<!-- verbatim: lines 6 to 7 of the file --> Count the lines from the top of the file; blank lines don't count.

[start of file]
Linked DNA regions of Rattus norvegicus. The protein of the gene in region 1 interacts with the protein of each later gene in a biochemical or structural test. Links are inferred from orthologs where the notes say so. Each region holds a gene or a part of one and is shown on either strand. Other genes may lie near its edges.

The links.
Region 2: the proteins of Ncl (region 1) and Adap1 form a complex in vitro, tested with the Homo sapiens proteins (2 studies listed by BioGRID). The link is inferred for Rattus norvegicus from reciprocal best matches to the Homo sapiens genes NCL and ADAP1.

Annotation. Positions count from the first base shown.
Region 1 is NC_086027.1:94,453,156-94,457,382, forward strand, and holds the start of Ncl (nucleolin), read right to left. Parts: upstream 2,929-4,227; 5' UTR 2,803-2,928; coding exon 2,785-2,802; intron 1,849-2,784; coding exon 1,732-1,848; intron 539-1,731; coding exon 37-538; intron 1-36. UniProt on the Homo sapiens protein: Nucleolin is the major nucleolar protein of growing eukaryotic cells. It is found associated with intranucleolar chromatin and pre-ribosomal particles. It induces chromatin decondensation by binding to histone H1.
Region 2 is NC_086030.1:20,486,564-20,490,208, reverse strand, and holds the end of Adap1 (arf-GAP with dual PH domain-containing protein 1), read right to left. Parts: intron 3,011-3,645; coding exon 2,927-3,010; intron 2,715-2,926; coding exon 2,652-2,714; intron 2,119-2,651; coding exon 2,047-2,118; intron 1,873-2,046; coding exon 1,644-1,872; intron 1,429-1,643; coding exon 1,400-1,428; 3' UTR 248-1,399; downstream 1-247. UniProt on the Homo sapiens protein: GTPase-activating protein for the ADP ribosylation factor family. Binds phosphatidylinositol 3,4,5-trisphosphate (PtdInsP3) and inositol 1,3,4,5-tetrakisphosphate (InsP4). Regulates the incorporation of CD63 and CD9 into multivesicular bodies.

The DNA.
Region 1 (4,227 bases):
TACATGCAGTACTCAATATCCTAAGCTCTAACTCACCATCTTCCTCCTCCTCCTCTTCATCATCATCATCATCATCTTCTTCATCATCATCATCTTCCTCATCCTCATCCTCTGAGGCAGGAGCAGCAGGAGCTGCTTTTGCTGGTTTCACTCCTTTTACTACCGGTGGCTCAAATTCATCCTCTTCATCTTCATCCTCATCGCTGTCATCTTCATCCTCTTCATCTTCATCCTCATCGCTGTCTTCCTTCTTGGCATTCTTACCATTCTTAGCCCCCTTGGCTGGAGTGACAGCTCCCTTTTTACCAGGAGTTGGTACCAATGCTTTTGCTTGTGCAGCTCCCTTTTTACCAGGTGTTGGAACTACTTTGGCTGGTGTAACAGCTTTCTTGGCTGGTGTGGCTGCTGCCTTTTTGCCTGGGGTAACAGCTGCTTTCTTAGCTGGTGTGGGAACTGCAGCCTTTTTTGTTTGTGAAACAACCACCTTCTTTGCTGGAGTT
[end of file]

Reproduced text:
Region 2 is NC_086030.1:20,486,564-20,490,208, reverse strand, and holds the end of Adap1 (arf-GAP with dual PH domain-containing protein 1), read right to left. Parts: intron 3,011-3,645; coding exon 2,927-3,010; intron 2,715-2,926; coding exon 2,652-2,714; intron 2,119-2,651; coding exon 2,047-2,118; intron 1,873-2,046; coding exon 1,644-1,872; intron 1,429-1,643; coding exon 1,400-1,428; 3' UTR 248-1,399; downstream 1-247. UniProt on the Homo sapiens protein: GTPase-activating protein for the ADP ribosylation factor family. Binds phosphatidylinositol 3,4,5-trisphosphate (PtdInsP3) and inositol 1,3,4,5-tetrakisphosphate (InsP4). Regulates the incorporation of CD63 and CD9 into multivesicular bodies.

The DNA.